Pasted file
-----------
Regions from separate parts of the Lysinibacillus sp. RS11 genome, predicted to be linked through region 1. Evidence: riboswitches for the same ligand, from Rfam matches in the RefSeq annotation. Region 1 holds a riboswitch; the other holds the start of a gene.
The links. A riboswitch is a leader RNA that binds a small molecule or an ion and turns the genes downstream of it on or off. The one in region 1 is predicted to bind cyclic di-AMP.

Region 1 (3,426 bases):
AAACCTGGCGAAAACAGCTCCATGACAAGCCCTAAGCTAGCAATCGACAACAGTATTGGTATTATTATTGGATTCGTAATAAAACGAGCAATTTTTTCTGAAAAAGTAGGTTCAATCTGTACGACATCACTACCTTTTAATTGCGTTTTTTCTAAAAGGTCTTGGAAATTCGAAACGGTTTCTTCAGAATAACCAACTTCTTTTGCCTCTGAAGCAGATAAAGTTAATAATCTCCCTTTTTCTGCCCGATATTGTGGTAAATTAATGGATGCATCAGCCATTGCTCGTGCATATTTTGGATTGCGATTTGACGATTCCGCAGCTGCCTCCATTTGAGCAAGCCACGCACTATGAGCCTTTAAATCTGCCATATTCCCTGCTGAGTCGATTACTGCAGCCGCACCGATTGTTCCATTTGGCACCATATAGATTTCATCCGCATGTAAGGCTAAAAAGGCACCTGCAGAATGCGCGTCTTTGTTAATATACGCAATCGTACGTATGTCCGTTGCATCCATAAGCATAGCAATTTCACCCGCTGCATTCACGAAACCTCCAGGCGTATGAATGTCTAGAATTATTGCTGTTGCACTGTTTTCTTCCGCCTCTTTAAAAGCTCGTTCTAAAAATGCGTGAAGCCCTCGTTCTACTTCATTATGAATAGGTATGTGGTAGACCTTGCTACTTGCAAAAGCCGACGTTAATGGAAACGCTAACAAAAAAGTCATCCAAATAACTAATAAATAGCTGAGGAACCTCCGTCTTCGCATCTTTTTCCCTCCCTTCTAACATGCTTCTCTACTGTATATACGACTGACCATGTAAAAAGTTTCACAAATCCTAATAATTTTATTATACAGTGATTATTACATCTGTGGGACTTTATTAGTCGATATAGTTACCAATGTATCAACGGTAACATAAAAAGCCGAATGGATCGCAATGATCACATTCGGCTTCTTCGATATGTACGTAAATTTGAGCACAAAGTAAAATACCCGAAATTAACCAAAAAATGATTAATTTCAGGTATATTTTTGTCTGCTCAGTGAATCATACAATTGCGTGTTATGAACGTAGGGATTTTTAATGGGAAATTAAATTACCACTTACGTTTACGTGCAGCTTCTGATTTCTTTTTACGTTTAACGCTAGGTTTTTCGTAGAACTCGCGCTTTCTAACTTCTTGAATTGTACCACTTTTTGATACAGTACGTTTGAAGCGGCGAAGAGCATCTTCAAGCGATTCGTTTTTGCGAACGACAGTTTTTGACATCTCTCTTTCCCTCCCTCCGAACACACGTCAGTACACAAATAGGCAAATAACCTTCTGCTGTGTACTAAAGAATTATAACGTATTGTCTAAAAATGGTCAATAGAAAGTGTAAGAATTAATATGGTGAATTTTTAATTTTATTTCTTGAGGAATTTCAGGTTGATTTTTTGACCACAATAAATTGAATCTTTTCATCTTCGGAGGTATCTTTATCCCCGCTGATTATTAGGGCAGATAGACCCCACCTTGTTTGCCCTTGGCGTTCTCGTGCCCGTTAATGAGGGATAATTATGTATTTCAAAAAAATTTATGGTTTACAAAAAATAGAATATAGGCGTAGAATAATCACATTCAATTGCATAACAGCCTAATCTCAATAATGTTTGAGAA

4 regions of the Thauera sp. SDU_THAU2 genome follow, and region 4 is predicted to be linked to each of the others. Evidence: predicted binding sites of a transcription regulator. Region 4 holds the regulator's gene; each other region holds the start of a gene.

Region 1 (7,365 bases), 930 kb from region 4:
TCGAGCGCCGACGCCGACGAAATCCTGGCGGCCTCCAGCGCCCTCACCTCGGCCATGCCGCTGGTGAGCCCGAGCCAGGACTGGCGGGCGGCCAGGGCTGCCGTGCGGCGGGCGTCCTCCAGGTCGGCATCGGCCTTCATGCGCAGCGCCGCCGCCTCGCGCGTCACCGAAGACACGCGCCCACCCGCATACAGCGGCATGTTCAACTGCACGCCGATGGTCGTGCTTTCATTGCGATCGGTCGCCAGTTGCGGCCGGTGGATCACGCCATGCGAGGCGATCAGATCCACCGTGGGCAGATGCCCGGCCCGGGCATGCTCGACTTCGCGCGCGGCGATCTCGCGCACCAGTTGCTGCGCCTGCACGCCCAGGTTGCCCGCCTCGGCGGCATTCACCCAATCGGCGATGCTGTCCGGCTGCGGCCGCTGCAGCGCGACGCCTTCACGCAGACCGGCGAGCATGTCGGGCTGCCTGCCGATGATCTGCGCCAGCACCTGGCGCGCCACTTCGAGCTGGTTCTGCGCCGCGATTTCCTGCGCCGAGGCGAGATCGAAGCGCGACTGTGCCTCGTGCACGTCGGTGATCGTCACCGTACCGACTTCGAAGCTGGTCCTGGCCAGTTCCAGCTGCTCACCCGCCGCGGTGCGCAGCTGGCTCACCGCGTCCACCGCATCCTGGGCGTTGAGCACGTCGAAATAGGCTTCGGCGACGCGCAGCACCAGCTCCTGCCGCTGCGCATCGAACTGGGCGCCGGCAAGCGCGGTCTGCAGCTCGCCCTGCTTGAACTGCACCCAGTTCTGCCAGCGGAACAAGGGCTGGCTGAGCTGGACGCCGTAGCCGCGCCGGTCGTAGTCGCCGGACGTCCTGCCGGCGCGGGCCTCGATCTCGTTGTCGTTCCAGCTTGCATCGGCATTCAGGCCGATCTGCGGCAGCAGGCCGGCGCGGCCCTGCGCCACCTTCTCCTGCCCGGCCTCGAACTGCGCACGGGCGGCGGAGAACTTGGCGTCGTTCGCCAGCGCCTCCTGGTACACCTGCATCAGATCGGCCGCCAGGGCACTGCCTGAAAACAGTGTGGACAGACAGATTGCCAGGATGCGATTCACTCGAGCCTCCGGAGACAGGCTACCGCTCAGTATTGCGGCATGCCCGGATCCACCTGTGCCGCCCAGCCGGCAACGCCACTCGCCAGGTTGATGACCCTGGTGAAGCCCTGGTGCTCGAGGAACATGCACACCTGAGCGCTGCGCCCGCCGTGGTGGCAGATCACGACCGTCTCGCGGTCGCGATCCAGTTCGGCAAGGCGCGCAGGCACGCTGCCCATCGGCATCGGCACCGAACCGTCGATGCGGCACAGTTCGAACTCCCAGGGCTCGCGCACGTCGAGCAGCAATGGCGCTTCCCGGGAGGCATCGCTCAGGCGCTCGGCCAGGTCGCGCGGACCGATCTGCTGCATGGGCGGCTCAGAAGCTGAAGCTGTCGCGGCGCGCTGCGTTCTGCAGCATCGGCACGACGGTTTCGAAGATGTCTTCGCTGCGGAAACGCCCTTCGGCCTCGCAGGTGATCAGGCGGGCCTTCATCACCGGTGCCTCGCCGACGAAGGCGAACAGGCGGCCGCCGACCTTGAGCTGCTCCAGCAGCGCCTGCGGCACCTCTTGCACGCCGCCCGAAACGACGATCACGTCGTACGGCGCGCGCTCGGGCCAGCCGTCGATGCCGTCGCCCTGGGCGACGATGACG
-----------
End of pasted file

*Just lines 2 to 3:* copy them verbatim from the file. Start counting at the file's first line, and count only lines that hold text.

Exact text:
The links. A riboswitch is a leader RNA that binds a small molecule or an ion and turns the genes downstream of it on or off. The one in region 1 is predicted to bind cyclic di-AMP.

Region 1 (3,426 bases):